Article by Laurie Santos, From Newsweek Magazine
As a professor of psychology at Yale and host of The Happiness Lab podcast, I’ve spent the last few years teaching simple science-backed tips to improve our well-being. I know the research inside out—but the giant dumpster fire of a year that was 2020 has had me struggling, too.
The COVID-19 pandemic has cheated us out of all the good times we live for—the weddings, the vacations, the graduations and celebrations. Our work lives have been upended and our livelihoods threatened. There are people we love who we haven’t seen in months and some we’ll never see again; millions of us are mourning someone close who’s been taken by this awful disease. These overwhelming losses have had a devastating effect on our mental health, with rates of depression, anxiety and even suicidality surging around the world.
The good news is that there’s a lot to be hopeful for in the new year. With a vaccine on the way, there’s a real hope that we’ll soon be returning to the way of life we miss so much. But we can’t toss out our masks just yet. Even under the best public health scenarios, we’re in for several more months of cancelled plans, social distancing, and skyrocketing COVID cases, all during the coldest and darkest times of the year. For a while at least, 2021 is going to feel like 2020 2.0.
So how do we get it through it? Most of us realize that we need to take steps to manage our stress and emotions during tough times. The problem is we tend to go about managing those feelings in surprisingly ineffective ways. If you listen to my podcast, The Happiness Lab, you’ll know this is a common refrain. Our minds have really bad intuition about what we should do to become hap- pier and feel better. So even when we put in some work to improve our well-being, we often wind up doing it wrong.
But there is a better, scientific approach to improving our own happiness. Over the last two decades, psychologists have studied the kinds of behaviors and mindsets that really can boost well-being.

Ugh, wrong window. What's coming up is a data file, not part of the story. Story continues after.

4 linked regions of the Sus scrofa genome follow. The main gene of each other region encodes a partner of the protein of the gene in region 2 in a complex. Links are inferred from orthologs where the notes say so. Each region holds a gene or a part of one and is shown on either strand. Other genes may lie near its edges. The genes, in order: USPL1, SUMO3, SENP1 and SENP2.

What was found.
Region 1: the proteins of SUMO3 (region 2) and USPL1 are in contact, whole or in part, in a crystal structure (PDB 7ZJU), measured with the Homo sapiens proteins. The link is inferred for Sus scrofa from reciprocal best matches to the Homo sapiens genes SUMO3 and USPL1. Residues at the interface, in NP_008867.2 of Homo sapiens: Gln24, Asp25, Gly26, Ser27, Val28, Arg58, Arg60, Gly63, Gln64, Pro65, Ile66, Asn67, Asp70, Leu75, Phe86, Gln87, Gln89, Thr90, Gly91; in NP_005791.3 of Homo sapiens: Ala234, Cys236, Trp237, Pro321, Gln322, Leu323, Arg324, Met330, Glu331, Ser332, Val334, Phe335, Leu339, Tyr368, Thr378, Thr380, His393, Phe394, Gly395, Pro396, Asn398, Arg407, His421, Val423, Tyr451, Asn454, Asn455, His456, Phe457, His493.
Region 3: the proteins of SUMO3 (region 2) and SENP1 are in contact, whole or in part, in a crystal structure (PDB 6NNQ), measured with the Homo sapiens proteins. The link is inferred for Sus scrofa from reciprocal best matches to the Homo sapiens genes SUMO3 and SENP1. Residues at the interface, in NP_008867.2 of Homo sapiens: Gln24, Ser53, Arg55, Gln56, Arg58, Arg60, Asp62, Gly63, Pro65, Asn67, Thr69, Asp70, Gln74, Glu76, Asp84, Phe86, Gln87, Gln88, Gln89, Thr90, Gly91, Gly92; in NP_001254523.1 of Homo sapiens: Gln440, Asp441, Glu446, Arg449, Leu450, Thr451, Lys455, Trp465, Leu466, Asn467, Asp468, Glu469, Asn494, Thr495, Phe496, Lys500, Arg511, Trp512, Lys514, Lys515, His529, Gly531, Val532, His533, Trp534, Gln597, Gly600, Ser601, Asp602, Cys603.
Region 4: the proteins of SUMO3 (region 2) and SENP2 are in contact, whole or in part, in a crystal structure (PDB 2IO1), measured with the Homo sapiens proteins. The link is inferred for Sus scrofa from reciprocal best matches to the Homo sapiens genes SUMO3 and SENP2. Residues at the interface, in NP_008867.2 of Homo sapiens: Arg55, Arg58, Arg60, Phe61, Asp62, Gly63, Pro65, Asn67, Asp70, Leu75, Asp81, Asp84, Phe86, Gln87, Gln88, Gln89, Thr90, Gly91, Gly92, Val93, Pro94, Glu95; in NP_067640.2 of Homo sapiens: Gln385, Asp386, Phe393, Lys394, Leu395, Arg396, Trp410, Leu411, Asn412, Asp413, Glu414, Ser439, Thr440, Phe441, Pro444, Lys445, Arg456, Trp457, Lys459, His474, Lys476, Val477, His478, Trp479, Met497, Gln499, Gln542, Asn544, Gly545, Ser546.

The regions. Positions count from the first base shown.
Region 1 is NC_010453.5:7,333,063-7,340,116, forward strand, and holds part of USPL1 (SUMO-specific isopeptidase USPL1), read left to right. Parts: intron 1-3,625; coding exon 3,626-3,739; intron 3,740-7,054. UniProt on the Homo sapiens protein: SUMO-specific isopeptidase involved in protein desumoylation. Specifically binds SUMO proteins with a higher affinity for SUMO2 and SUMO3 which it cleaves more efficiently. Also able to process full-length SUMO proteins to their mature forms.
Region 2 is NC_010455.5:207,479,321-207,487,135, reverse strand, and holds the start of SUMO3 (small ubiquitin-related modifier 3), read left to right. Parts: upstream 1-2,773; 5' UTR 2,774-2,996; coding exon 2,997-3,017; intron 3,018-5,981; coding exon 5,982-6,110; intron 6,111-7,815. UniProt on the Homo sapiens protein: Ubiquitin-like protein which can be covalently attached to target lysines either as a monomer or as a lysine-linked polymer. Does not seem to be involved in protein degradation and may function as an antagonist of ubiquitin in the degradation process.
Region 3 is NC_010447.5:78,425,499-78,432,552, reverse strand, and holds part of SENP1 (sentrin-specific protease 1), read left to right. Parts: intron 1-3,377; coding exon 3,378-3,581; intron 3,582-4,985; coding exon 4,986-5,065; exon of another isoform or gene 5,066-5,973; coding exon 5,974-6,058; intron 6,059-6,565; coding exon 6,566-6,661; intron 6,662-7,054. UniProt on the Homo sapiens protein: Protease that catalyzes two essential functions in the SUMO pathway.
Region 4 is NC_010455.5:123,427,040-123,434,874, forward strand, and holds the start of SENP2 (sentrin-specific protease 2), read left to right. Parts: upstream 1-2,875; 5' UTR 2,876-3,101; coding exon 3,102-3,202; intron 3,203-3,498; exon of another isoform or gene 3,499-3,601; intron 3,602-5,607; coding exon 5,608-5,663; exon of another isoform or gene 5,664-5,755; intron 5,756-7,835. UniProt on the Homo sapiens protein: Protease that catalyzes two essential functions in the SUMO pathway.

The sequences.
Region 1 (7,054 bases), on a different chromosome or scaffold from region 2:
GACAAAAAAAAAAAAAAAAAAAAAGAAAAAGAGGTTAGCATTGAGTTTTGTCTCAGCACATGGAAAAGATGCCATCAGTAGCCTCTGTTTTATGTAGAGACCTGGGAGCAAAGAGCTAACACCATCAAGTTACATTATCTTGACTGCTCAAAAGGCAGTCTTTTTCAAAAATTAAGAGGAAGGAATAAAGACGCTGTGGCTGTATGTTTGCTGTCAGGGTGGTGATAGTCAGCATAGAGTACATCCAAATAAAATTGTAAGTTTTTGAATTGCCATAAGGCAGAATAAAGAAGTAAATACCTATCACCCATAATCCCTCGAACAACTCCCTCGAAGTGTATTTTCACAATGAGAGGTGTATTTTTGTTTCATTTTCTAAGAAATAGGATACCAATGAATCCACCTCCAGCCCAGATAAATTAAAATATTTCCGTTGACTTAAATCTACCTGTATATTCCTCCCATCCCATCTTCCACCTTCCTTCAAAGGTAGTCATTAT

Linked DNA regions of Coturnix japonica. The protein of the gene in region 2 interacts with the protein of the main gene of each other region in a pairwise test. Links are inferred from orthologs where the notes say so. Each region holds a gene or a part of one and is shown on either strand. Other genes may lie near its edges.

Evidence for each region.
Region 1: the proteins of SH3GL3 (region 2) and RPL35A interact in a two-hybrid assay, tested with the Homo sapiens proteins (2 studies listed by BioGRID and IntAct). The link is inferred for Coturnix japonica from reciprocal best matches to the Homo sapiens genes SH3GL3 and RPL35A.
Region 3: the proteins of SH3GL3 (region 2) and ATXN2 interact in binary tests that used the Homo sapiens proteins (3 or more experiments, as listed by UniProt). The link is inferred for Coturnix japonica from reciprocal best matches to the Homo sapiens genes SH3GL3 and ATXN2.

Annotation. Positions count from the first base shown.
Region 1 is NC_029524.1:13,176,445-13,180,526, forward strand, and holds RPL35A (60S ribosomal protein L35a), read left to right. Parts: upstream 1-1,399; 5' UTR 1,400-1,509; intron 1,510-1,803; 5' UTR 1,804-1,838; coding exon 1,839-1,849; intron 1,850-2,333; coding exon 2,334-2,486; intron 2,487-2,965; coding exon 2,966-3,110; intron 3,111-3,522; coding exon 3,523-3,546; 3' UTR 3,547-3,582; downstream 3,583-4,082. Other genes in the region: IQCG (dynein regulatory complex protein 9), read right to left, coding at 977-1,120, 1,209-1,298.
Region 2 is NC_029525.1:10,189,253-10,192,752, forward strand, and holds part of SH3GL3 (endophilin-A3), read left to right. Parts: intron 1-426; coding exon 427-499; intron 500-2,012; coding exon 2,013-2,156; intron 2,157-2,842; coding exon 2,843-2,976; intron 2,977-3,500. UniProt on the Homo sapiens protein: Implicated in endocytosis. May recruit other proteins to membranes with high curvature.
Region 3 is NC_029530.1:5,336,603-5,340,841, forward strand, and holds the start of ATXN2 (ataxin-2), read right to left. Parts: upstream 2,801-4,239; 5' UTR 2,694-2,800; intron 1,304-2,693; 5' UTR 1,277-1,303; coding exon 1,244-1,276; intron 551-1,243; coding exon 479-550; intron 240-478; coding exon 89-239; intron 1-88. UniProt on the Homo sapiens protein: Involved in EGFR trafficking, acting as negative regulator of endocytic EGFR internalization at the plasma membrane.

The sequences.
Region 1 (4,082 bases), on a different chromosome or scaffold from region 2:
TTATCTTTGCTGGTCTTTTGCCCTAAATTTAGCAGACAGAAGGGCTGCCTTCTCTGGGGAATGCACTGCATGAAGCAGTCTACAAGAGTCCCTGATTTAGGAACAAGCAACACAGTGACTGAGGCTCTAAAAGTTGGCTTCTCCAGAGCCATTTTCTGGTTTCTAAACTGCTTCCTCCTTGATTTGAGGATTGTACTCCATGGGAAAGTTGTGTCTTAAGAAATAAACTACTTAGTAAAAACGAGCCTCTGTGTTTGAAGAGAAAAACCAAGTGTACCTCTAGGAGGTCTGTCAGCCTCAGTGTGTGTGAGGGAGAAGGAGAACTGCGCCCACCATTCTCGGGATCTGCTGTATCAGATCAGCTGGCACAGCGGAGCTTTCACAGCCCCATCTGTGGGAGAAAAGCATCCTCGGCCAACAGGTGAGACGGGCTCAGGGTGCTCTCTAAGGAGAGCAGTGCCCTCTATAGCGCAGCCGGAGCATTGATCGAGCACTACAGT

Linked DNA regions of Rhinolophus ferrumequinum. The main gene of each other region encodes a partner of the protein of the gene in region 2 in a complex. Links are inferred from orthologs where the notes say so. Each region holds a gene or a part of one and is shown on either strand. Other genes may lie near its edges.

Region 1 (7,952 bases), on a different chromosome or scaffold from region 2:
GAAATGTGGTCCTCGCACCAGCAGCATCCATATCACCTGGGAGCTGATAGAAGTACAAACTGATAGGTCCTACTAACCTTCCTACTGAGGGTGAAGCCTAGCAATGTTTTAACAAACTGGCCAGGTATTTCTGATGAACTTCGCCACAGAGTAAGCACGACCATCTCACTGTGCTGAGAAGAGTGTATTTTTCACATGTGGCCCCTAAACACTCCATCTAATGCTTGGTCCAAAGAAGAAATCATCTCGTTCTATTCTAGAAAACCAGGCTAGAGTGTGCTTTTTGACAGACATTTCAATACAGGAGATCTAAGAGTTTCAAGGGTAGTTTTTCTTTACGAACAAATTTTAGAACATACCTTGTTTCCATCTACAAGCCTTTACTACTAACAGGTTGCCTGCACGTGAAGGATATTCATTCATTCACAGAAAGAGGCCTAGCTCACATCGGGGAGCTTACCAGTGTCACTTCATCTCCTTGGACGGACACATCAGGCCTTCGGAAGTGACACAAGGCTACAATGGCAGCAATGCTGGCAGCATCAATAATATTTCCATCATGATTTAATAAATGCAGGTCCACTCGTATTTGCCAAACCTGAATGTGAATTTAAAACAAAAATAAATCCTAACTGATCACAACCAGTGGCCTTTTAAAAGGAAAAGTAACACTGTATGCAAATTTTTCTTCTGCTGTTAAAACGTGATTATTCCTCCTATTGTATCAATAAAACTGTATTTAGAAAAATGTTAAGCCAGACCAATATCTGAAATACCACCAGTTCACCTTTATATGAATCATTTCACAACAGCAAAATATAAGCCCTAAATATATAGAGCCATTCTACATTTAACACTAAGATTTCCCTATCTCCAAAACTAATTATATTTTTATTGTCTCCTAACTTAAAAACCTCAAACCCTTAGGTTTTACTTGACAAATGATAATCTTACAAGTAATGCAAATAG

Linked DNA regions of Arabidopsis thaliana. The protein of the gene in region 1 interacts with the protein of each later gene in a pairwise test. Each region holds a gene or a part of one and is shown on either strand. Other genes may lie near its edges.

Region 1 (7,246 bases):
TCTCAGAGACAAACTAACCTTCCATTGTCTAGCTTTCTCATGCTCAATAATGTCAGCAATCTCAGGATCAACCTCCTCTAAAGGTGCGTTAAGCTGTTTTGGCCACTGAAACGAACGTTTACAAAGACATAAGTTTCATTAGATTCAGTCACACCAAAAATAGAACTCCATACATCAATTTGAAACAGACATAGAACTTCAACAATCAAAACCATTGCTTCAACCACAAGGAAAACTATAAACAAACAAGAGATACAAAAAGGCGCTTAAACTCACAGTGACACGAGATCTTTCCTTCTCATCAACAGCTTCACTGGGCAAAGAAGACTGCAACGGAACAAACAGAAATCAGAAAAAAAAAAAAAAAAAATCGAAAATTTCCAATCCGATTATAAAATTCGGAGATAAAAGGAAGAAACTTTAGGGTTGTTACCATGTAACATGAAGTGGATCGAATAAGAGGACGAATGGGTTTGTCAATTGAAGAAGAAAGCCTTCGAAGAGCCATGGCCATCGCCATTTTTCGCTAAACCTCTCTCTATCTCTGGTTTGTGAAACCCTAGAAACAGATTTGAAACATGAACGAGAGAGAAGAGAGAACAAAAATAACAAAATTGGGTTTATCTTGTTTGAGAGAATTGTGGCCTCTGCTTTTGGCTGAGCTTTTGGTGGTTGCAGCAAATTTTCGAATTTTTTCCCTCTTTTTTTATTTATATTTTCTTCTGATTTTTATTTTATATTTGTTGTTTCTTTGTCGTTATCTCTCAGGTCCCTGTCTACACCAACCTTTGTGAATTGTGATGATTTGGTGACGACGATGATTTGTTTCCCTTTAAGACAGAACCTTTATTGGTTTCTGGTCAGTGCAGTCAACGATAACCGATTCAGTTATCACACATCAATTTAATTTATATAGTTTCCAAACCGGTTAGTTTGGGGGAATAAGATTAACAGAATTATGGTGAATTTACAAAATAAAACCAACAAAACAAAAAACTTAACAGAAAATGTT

I started gathering these scientific findings together long before anyone had heard of COVID-19. It was back in 2018 when I had just come face-to-face with a different mental health crisis: the one facing my students at Yale. I had just taken on a new role as a Head of College, which meant living with students on campus and seeing their daily lives up close. I witnessed the high rates of stress and anxiety my students were facing first hand. Too many of the young people I cared about were lonely, stressed about the future and intensely worried about their grades. But it wasn’t just Yale students who were struggling. A 2018 survey of college students nationally reported that more than 40 percent were so depressed it was difficult to function, more than 60 percent had experienced overwhelming anxiety, and more than one in 10 had seriously considered suicide in the previous year.
Faced with these awful statistics, I wanted to do something to help. I decided to create a new class on the science of happiness—one that gave students practical, evidence-based tips for reducing their stress and improving their well-being. And the students showed up in droves. Over a thousand students attended class the first week. We had to move to a concert hall. In the end, it became the largest class in Yale’s history with just under a quarter of the entire student body registered. The popularity of the class prompted Yale to share the happiness class more broadly. We put a six week version of the course—called The Science of Well-Being—on Coursera.org so that anyone in the world could take it for free. Hundreds of thousands of people signed up.